NEW YORK (AP) -- Wall Street headed for a higher open Monday as investors cheered signs of thawing in global credit markets even as they poured over a batch of quarterly earnings for clues about whether the U.S. faces a short downturn or a deep, protracted recession.
Shaken by the extreme volatility of trading over the past two weeks, investors were hopeful that improvements in the credit markets signaled that a bottom has been reached and that normalcy will return to edgy financial markets.
In a snapshot of how the real economy is weathering the crisis, companies from sectors including retail, credit cards, defense, energy and technology report third-quarter earnings Monday. Investors are watching the reports for any indication of where the U.S. economy is headed.
Toy maker Mattel Inc. said Monday its fiscal third-quarter profit rose on higher sales of its Fisher-Price and American Girl brands, but results missed Wall Street expectations as expenses rose. Meanwhile, rival Hasbro Inc. reported lower profits for the third quarter but still beat expectations on sales of its Star Wars, Playskool and Nerf toys.
But analysts say the companies' expectations about how they'll perform going forward will be more telling.
Ahead of the market's open, Dow Jones industrial average futures rose 161, or 1.83 percent, to 8,932. On Friday, the Dow ended 127 points lower after another back-and-forth session that has characterized recent trading, the volatility was markedly less.
The Standard & Poor's 500 index futures rose 20.70, or 2.22 percent, to 954.20 and the Nasdaq 100 index futures rose 24.25, or 1.85 percent, to 1,335.25.
Strains in credit markets continued showing signs of easing after a raft of bailout measures by governments around the world, including a joint U.S. and European plan to buy stakes in private banks to boost their lending. Demand for Treasury bills, regarded as the safest assets around, lessened Monday but remained relatively high in a sign that there was still much fear in the markets.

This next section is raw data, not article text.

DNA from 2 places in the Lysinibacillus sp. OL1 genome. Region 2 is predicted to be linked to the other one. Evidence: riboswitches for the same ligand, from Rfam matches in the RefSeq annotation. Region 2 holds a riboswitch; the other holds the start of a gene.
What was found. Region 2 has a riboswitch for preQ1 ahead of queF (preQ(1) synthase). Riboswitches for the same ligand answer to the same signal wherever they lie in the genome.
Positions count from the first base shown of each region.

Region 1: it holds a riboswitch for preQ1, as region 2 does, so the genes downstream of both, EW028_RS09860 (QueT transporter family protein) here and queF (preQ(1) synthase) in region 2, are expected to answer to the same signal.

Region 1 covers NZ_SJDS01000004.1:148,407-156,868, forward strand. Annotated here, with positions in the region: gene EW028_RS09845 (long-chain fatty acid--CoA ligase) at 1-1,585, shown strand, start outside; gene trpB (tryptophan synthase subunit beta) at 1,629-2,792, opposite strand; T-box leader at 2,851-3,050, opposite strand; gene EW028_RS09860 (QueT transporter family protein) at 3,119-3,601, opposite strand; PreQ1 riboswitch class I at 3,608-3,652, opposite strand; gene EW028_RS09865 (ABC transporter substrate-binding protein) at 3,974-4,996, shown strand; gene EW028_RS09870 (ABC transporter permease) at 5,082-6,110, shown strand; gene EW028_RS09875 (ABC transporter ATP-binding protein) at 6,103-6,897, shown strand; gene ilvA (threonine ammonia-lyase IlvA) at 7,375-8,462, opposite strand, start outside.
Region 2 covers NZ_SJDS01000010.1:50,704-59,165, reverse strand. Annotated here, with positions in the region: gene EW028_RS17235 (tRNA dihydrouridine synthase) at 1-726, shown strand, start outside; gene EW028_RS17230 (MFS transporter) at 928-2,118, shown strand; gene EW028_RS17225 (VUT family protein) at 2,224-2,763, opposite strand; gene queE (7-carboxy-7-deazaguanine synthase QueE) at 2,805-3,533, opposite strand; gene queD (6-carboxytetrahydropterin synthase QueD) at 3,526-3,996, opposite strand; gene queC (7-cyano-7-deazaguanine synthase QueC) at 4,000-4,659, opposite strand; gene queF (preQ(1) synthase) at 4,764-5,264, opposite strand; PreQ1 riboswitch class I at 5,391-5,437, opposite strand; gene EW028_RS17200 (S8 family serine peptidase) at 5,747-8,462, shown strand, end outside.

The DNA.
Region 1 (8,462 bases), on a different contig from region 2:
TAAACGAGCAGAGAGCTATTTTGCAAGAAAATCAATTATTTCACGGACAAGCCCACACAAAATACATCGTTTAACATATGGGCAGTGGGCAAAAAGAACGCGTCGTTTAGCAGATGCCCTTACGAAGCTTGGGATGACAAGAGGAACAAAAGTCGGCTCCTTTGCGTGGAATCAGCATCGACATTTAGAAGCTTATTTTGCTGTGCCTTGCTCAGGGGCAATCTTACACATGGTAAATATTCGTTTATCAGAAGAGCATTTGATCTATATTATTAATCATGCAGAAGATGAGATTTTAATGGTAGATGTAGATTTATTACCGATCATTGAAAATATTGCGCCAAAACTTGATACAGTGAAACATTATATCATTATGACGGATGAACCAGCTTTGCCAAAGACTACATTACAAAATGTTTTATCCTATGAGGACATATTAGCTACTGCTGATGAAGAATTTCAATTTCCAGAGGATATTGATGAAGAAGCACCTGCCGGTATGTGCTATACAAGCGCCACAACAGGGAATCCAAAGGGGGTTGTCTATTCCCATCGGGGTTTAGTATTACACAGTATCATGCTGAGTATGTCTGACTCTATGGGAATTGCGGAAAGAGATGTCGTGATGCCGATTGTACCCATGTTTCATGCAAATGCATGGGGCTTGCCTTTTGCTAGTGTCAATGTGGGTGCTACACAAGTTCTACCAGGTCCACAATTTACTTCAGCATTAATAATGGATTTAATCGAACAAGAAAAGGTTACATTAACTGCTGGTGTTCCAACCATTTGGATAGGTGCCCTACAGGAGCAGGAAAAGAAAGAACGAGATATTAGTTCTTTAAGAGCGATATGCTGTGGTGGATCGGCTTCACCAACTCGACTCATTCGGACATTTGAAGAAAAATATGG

The three-month Treasury bill Monday yielded 0.82 percent, unchanged from late Friday. That's better than the 0.20 percent of last Wednesday, but the yield but has not surpassed 1 percent in more than a week.
Investors were also optimistic about the steady decline in bank-to-bank lending rates, which fell for a sixth straight day Monday. The London interbank offered rate, or Libor, for three-month dollar loans fell 0.36 percent to 4.06 percent, the biggest daily drop since January.
The dollar was lower against other major currencies, while gold prices rose.
In other earnings, Halliburton Co. on Monday reported a third-quarter net loss of $21 million, due largely to the cash settlement of convertible debt. However, the oilfield services provider said operating income topped $1 billion for the first time.
Earnings from American Express Co., Lockheed Martin Corp. and Texas Instruments Inc. are due later in the day.
Investors will also be waiting for comments from Federal Reserve Chairman Ben Bernanke, who is scheduled to appear Monday before the House Budget Committee to give lawmakers an update on the financial crisis. Bernanke is likely to once again put the country on notice that there won't be a quick fix while potentially leaving the door open for further interest rate cuts to provide some relief.
Light, sweet crude was up $1.77 to $73.62 a barrel in premarket electronic trading on the New York Mercantile Exchange. Last week, it sank to an almost 16-month low on worries about a deep global recession obliterating fuel demand.
Financial markets overseas were higher.
Japan's Nikkei stock average was up 3.59 percent. Britain's FTSE 100 was up 2.09 percent, Germany's DAX index was up 1.95 percent, and France's CAC-40 was up 1.78 percent.
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